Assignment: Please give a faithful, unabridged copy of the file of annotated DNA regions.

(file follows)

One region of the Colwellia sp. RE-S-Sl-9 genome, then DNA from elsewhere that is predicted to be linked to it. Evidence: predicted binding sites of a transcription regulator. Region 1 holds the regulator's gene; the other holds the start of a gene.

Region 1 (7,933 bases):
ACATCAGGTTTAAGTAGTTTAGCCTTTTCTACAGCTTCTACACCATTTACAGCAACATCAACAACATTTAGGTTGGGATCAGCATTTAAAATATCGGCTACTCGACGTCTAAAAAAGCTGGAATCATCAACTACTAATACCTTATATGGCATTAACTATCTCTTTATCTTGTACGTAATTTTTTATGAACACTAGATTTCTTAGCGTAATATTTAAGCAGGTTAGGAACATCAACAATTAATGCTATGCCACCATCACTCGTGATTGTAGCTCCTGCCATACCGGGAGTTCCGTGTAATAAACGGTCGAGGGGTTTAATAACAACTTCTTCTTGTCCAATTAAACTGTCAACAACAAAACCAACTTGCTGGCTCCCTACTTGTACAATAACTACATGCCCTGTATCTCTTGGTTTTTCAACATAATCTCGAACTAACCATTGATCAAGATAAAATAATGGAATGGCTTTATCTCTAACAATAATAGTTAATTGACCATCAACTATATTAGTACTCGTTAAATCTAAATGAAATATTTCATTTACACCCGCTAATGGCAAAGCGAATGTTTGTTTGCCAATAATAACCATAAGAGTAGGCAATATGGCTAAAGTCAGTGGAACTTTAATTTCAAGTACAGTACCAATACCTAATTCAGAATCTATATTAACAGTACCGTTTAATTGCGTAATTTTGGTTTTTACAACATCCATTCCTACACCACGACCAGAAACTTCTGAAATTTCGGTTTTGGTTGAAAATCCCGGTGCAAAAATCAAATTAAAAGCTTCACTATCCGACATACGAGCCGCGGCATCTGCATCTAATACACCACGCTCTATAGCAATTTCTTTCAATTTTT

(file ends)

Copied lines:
One region of the Colwellia sp. RE-S-Sl-9 genome, then DNA from elsewhere that is predicted to be linked to it. Evidence: predicted binding sites of a transcription regulator. Region 1 holds the regulator's gene; the other holds the start of a gene.

Region 1 (7,933 bases):
ACATCAGGTTTAAGTAGTTTAGCCTTTTCTACAGCTTCTACACCATTTACAGCAACATCAACAACATTTAGGTTGGGATCAGCATTTAAAATATCGGCTACTCGACGTCTAAAAAAGCTGGAATCATCAACTACTAATACCTTATATGGCATTAACTATCTCTTTATCTTGTACGTAATTTTTTATGAACACTAGATTTCTTAGCGTAATATTTAAGCAGGTTAGGAACATCAACAATTAATGCTATGCCACCATCACTCGTGATTGTAGCTCCTGCCATACCGGGAGTTCCGTGTAATAAACGGTCGAGGGGTTTAATAACAACTTCTTCTTGTCCAATTAAACTGTCAACAACAAAACCAACTTGCTGGCTCCCTACTTGTACAATAACTACATGCCCTGTATCTCTTGGTTTTTCAACATAATCTCGAACTAACCATTGATCAAGATAAAATAATGGAATGGCTTTATCTCTAACAATAATAGTTAATTGACCATCAACTATATTAGTACTCGTTAAATCTAAATGAAATATTTCATTTACACCCGCTAATGGCAAAGCGAATGTTTGTTTGCCAATAATAACCATAAGAGTAGGCAATATGGCTAAAGTCAGTGGAACTTTAATTTCAAGTACAGTACCAATACCTAATTCAGAATCTATATTAACAGTACCGTTTAATTGCGTAATTTTGGTTTTTACAACATCCATTCCTACACCACGACCAGAAACTTCTGAAATTTCGGTTTTGGTTGAAAATCCCGGTGCAAAAATCAAATTAAAAGCTTCACTATCCGACATACGAGCCGCGGCATCTGCATCTAATACACCACGCTCTATAGCAATTTCTTTCAATTTTT